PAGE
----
Python goes according to a very simple principle:
- When accessing a name, it is first resolved in the current namespace, and if it cannot be found there, it is resolved in the parent namespace (and so on, until you reach the outer, global namespace).
- When assigning a name, it is added to the current namespace, possibly shadowing names in the parent namespace.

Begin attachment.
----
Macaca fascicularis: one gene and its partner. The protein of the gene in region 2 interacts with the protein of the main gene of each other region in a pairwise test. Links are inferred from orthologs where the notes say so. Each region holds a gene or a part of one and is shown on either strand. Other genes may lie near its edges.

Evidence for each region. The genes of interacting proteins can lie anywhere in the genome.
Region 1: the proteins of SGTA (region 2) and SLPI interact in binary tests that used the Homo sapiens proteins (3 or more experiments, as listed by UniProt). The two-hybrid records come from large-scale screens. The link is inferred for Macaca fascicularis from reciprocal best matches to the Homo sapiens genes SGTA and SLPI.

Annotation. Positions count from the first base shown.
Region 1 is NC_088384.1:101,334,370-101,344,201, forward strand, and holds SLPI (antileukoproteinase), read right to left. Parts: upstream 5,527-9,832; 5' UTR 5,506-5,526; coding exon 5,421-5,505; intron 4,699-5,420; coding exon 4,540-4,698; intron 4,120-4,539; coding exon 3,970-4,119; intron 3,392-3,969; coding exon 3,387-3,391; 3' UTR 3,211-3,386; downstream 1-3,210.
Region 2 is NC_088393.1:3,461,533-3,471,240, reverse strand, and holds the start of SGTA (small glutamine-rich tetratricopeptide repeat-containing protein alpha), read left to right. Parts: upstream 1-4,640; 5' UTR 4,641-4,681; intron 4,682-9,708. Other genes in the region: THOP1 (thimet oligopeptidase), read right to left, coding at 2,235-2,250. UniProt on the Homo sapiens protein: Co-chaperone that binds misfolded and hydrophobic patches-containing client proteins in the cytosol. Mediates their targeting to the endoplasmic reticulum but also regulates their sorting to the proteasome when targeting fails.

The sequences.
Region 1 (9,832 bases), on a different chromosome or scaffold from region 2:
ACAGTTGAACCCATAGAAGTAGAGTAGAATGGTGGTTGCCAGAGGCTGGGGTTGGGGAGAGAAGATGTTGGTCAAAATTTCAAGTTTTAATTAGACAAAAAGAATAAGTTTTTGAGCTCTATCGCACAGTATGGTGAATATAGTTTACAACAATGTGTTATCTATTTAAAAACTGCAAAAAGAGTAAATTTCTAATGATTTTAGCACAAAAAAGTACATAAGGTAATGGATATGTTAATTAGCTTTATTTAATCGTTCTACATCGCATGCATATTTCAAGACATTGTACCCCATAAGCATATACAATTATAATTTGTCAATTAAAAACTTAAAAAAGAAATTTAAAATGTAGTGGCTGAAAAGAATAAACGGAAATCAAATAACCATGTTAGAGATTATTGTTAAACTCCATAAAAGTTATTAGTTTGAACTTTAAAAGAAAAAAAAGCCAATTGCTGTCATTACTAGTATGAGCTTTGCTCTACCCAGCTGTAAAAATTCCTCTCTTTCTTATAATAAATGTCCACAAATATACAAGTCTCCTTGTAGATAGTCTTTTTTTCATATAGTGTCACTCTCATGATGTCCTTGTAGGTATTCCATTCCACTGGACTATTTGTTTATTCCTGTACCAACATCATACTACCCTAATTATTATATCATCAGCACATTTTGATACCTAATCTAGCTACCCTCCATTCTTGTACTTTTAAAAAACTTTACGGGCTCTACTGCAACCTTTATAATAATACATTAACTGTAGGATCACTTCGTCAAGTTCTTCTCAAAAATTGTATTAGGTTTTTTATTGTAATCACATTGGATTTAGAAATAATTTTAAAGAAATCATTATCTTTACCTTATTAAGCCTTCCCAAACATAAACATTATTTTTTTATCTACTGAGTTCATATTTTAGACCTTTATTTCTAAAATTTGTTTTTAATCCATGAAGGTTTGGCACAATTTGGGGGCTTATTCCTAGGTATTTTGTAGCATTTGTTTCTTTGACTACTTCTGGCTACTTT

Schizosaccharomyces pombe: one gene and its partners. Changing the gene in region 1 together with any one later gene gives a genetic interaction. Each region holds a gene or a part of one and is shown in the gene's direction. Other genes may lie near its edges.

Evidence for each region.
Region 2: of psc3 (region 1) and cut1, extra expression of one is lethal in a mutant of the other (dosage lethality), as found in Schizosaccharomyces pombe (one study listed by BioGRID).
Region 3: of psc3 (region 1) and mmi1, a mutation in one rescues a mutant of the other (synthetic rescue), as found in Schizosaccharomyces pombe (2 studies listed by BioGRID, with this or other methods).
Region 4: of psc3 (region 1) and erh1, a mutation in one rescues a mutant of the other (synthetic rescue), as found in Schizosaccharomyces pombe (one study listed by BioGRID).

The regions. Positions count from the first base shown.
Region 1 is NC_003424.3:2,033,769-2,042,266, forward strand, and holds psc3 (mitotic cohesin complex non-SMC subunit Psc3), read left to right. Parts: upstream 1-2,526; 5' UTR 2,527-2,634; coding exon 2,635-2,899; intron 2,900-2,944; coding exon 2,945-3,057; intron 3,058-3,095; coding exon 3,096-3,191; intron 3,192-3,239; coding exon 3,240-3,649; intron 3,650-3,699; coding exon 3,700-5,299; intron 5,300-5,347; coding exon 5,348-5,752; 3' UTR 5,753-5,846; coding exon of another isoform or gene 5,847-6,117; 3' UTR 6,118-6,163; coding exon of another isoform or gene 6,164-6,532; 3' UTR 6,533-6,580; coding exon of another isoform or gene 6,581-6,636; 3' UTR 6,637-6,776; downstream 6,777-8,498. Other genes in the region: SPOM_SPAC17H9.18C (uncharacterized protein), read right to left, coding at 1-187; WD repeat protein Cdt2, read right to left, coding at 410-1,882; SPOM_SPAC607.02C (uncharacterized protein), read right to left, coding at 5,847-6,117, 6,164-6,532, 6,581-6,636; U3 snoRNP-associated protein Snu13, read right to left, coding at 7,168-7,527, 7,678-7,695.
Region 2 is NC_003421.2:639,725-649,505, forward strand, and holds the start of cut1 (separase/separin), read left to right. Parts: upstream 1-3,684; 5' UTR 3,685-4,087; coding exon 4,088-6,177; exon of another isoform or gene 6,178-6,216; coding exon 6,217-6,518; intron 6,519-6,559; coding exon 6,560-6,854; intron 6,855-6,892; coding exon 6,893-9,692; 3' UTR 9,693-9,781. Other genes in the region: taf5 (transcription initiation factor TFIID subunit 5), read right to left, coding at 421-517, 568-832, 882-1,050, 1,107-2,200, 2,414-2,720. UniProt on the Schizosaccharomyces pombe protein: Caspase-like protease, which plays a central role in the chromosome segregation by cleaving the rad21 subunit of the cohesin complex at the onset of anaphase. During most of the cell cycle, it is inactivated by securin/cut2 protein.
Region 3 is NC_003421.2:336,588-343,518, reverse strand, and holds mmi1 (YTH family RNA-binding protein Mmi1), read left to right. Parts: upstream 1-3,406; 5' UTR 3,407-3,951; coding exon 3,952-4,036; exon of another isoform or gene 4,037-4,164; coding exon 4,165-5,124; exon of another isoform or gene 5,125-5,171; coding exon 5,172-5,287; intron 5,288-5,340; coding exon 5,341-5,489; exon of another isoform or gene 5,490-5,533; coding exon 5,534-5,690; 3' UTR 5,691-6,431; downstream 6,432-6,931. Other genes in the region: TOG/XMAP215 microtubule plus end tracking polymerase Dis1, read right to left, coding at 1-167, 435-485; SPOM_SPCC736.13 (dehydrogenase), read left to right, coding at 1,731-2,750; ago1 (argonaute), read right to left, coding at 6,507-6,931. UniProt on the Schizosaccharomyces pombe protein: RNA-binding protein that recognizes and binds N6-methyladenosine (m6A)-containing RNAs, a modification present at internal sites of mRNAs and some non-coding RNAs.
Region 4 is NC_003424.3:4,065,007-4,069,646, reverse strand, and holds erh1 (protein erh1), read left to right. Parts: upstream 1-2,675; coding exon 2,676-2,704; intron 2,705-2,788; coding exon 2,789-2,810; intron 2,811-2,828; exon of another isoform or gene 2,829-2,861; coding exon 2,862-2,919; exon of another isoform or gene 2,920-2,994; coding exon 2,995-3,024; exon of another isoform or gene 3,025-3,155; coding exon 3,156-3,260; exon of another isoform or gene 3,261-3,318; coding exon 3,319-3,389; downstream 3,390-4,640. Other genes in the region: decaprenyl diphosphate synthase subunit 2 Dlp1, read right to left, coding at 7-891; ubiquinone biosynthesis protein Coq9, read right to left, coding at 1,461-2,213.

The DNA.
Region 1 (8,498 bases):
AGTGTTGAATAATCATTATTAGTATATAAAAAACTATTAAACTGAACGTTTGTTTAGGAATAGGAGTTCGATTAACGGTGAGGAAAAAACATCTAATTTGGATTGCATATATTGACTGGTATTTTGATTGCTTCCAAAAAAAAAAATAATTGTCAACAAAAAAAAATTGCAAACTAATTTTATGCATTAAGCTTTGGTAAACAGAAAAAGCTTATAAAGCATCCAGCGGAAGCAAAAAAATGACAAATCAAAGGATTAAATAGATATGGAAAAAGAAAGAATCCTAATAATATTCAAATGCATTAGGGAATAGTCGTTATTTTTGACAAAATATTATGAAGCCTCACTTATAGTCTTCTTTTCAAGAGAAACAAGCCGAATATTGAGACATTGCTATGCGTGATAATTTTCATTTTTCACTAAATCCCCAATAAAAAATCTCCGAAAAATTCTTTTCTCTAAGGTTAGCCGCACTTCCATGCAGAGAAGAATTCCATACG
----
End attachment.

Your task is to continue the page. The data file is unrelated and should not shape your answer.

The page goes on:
- To avoid the previous behavior, you can declare it global, and then it won't be added to the current namespace. But this doesn't make it global in another namespace!
Moreover, if you want to use the global g, you have to declare so in the beginning of the namespace.
For the code above, you actually get the following error:
>>> def b():
SyntaxError: name 'g' is used prior to global declaration